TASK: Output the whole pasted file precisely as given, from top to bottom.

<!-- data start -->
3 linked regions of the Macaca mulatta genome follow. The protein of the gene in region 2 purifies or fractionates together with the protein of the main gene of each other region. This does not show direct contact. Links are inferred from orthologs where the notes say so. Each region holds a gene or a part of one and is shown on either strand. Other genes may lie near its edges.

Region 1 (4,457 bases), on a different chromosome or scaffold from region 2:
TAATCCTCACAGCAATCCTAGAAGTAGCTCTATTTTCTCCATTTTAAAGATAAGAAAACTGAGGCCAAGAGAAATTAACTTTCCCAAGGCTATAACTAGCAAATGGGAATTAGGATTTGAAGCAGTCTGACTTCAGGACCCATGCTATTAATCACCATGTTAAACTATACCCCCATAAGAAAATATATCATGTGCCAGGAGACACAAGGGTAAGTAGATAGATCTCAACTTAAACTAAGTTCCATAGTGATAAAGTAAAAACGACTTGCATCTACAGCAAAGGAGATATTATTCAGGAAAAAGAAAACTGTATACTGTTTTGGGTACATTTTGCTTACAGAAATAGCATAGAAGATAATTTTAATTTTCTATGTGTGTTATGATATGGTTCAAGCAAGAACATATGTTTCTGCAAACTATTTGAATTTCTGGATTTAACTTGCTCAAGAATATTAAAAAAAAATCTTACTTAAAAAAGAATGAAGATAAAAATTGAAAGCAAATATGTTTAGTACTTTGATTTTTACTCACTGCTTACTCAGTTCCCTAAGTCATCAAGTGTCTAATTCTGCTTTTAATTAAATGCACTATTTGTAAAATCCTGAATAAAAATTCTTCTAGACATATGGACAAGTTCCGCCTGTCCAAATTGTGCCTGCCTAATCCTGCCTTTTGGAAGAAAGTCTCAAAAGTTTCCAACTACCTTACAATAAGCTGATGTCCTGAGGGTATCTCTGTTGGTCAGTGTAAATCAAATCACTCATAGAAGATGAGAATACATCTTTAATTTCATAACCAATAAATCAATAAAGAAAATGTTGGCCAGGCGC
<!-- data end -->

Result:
3 linked regions of the Macaca mulatta genome follow. The protein of the gene in region 2 purifies or fractionates together with the protein of the main gene of each other region. This does not show direct contact. Links are inferred from orthologs where the notes say so. Each region holds a gene or a part of one and is shown on either strand. Other genes may lie near its edges.

Region 1 (4,457 bases), on a different chromosome or scaffold from region 2:
TAATCCTCACAGCAATCCTAGAAGTAGCTCTATTTTCTCCATTTTAAAGATAAGAAAACTGAGGCCAAGAGAAATTAACTTTCCCAAGGCTATAACTAGCAAATGGGAATTAGGATTTGAAGCAGTCTGACTTCAGGACCCATGCTATTAATCACCATGTTAAACTATACCCCCATAAGAAAATATATCATGTGCCAGGAGACACAAGGGTAAGTAGATAGATCTCAACTTAAACTAAGTTCCATAGTGATAAAGTAAAAACGACTTGCATCTACAGCAAAGGAGATATTATTCAGGAAAAAGAAAACTGTATACTGTTTTGGGTACATTTTGCTTACAGAAATAGCATAGAAGATAATTTTAATTTTCTATGTGTGTTATGATATGGTTCAAGCAAGAACATATGTTTCTGCAAACTATTTGAATTTCTGGATTTAACTTGCTCAAGAATATTAAAAAAAAATCTTACTTAAAAAAGAATGAAGATAAAAATTGAAAGCAAATATGTTTAGTACTTTGATTTTTACTCACTGCTTACTCAGTTCCCTAAGTCATCAAGTGTCTAATTCTGCTTTTAATTAAATGCACTATTTGTAAAATCCTGAATAAAAATTCTTCTAGACATATGGACAAGTTCCGCCTGTCCAAATTGTGCCTGCCTAATCCTGCCTTTTGGAAGAAAGTCTCAAAAGTTTCCAACTACCTTACAATAAGCTGATGTCCTGAGGGTATCTCTGTTGGTCAGTGTAAATCAAATCACTCATAGAAGATGAGAATACATCTTTAATTTCATAACCAATAAATCAATAAAGAAAATGTTGGCCAGGCGC